Like all wars on drugs, this is one we will have to fight individually.  And the first step is to admit that you are a junkie.

Tonight I am going to try to leave my phone and iPad in another room when I go to bed.

At least that’s what I hope I can do. 



  1. I admit that I am a chocoholic, and addicted to the New York Times and Internet news and crime fiction blogs.

    But I'm very frugal on spending, trained by Depression-era parents.

    One more source of book buying: The Book Depository, which is owned now by Amazon, often charges less than the on-line monopoly and offers free shipping and no taxes.

    So when I occasionally want to buy a book, I check there first. And then I check with Abe Books which offers remaindered or used books, often with free shipping.

    1. I buy out of print books from time to time and ALWAYS use ABE Books. Once you factor in shipping it's almost always cheaper than Amazon.

    2. Kathy and Sue, for many years now, I have bought out-of-print books from Alibris--excellent prices and sources from around the world. I focused on Amazon because I fear their algorithm is doing monkey business, had read Robinson's piece on the subject, and Amazon reportedly is responsible for 80% of book sales worldwide.

  2. The only electronics that get carried into our bedroom is our I mean, our e-readers. But then self-control has always been one of my primary character traits, or perhaps more accurately phrased as "primary driving forces." I know, I know, it's hard to believe. Cue Jeff...

    1. EvKa, My bed is in a very large space that is also my home office. I spend a majority of my hours at home in here. I thought it over at bedtime last night. My e-reader is allowed in bed with me, as is my iPad, which also serves as an e-reader, and more importantly has an Audible app, which reads me to sleep each night. Like any kid who needs help getting drowsy, I prefer favorite stories. I set the sleep timer and almost invariably am in dreamland before the time is up. This week's choice is Michael Kitchen reading The African Queen. I do not consider this an inappropriate use of a gadget.

    2. EvKa, I shall not cue up for that. AmA, and here I always imagined you fading off to the voice of Michael Bublé.

  3. I suspect that most of the odd prices for your books are from dealers rather than from Amazon. The high prices are probably for books with your invaluable autograph! As for the variation on pricing from one person to another, I'd be surprised if it didn't happen. When I've been browsing for airline prices, I alway clear my cookies before finally buying so they don't know I've been checking and checking back - and hence offering an inflated price.

    1. Stan, if you are right (as usual) Amazon is not offering my books except from other dealers. The prices I show above are all the ones that were available. I can understand that for Invisible Country, which is now out of print, but I am not sure why that would be the case with books in print. Maybe I am just too small a potato for them to stock my work.

      One day you will show me how to clear cookies. The only ones I now know how to clear are the ones one takes with milk. I prefer chocolate chip.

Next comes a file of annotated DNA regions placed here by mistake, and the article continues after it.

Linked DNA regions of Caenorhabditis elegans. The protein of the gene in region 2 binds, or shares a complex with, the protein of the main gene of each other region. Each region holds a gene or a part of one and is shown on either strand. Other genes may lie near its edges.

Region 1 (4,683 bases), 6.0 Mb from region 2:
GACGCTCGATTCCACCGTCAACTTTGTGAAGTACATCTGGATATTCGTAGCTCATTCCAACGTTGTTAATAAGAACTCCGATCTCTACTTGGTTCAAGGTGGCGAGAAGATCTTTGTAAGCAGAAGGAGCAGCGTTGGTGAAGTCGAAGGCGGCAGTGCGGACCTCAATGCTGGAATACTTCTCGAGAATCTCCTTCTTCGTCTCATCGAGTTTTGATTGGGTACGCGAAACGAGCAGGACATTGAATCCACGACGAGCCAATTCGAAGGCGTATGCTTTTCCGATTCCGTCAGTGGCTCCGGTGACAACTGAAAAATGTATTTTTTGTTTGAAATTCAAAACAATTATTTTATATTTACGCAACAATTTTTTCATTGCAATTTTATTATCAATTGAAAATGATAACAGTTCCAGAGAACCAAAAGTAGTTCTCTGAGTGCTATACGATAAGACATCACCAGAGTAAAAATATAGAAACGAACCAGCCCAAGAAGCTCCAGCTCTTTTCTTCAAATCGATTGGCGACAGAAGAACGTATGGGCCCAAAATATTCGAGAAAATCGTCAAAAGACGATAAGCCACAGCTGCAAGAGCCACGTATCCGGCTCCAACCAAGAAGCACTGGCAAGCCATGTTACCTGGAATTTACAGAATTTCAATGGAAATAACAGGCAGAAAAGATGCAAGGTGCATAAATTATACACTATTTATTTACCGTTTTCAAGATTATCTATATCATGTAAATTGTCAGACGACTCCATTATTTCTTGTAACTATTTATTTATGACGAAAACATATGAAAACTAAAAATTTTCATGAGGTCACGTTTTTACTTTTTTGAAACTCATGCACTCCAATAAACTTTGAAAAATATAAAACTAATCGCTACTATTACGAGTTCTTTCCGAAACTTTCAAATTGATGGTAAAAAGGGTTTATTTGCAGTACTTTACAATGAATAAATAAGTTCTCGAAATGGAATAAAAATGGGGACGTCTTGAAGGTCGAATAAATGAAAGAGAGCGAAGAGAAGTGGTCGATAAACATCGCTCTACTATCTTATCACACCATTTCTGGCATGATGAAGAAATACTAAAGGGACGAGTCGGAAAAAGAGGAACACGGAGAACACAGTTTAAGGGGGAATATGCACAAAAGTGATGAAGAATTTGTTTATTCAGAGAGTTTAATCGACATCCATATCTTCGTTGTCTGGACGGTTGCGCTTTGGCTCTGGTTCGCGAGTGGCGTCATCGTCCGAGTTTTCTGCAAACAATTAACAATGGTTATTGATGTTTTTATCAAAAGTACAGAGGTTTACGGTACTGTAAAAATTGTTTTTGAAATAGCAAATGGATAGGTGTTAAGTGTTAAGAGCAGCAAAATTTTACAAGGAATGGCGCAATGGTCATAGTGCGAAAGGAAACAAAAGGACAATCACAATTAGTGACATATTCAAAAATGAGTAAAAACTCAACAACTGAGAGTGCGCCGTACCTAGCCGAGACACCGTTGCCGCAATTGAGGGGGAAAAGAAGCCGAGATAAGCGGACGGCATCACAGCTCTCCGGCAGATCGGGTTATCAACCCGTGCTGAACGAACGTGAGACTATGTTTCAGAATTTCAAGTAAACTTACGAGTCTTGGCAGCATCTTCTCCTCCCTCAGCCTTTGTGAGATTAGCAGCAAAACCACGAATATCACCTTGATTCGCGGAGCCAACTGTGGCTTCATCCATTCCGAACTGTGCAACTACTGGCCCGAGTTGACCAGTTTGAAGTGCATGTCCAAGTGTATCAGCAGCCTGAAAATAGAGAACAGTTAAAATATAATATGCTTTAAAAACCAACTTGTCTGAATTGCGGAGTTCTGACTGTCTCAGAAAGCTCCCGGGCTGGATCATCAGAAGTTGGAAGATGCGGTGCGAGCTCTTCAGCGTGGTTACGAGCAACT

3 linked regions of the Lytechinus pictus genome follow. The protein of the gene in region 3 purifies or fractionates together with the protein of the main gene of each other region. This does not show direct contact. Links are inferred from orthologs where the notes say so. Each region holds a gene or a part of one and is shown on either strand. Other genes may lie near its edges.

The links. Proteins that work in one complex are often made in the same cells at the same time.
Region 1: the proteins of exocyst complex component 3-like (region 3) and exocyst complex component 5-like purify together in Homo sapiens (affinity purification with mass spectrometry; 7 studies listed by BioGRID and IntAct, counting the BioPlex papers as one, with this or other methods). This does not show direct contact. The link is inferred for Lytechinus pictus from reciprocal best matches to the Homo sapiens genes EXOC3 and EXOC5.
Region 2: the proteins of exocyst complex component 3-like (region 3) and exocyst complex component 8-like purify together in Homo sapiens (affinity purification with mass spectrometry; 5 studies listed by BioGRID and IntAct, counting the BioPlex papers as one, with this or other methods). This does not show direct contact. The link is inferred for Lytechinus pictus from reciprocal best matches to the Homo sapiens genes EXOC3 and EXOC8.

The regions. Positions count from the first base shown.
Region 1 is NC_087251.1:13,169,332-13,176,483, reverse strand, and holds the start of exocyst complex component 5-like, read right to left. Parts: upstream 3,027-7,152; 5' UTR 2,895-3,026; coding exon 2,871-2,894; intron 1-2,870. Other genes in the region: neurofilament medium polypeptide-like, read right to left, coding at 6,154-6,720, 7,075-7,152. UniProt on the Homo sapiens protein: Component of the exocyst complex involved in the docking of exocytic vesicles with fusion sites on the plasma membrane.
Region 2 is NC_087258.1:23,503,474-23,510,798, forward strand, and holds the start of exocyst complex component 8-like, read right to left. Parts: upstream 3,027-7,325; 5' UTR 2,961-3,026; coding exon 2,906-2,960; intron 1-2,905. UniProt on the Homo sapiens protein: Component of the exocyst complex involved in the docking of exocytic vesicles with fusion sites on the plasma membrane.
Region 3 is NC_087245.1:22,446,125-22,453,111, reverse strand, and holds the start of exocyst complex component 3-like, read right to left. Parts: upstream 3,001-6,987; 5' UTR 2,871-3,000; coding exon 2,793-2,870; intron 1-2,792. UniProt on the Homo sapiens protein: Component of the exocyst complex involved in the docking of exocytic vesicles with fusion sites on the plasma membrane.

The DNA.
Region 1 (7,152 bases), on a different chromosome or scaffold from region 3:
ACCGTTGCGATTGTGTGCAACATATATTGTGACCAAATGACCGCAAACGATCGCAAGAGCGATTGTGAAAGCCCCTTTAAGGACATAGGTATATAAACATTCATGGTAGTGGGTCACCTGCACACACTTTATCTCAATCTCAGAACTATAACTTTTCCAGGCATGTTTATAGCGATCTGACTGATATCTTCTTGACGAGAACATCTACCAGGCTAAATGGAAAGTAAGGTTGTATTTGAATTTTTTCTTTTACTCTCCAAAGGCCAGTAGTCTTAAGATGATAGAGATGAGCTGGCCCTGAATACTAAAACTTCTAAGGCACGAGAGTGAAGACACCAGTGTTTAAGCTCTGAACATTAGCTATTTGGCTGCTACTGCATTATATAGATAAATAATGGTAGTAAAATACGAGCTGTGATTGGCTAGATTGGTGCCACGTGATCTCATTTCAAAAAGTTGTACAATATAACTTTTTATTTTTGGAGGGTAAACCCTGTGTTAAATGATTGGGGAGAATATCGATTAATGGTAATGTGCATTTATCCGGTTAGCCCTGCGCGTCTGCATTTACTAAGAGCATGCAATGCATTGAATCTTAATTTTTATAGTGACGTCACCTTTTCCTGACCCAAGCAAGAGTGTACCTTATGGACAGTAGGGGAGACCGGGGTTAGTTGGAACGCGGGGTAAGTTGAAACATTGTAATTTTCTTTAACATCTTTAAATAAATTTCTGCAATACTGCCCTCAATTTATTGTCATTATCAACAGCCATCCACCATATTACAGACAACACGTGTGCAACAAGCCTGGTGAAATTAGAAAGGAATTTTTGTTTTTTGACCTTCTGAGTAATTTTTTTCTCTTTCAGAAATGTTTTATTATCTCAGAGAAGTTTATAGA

4. fascinating blog, as always, Annamaria! i've heard the same thing about any selling website -- that they know how many times you've been back to look, and up the price a little accordingly. the only exception i've found to this was recently renewing my car insurance, which was actually £25 cheaper than the initial quote when i went back to buy it.

    i also heard that, sneakily, advertisers could pay for page loading speed. in other words, have you ever noticed that sometimes when you click on a website, the ads come up a second or so before the rest of the page loads. and for that brief period, your hijacked eyeballs have nothing to look at except the advert. cunning, no?

  5. I have browsed at websites for particular items and then for weeks, whenever I went to any web site totally unrelated to the aforementioned ones, ads for those products would pop up.

    And in an eerie incident, I was involved in an email conversation with someone I know, who is a published writer. After our email exchange, an email from Amazon advertising her book showed up in my email.

    I asked her if she had an arrangement with Amazon to do that and she said "no." So I emailed Amazon and asked the company not to track my email, but was told I couldn't request that unless I blocked all Amazon email.

  6. Zoe and Kathy, thank you for your reports. I find it very useful to know what they are up to. Forewarned is forearmed, as the saying goes. If we know that we are being lured into something and especially how, I think it will make it easier for us to resist. I don't think there is any chance we will ever get them to desist. The invention of advertising put a stop to that forever. If we find another planet to live on, I imagine billboards (or the moral equivalent thereof) will greet the first settlers.

    1. And advertising is nothing new. It was certainly around in Roman days, and probably LONG before that. :-(

  7. Well, Jeff Bezos is now the second richest billionaire on the planet, second only to Bill Gates. In his pursuit of monopolization, he owns not only Amazon, but the Washington Post, Book Depository and many other entities.

    It's astonishing to see what can be purchased from Amazon from bathrobes to cookies from Australia.

    I heard a woman say that she orders food delivered from the company as she's homebound.

    So, I imagine the company will stoop at nothing to grow its fortune.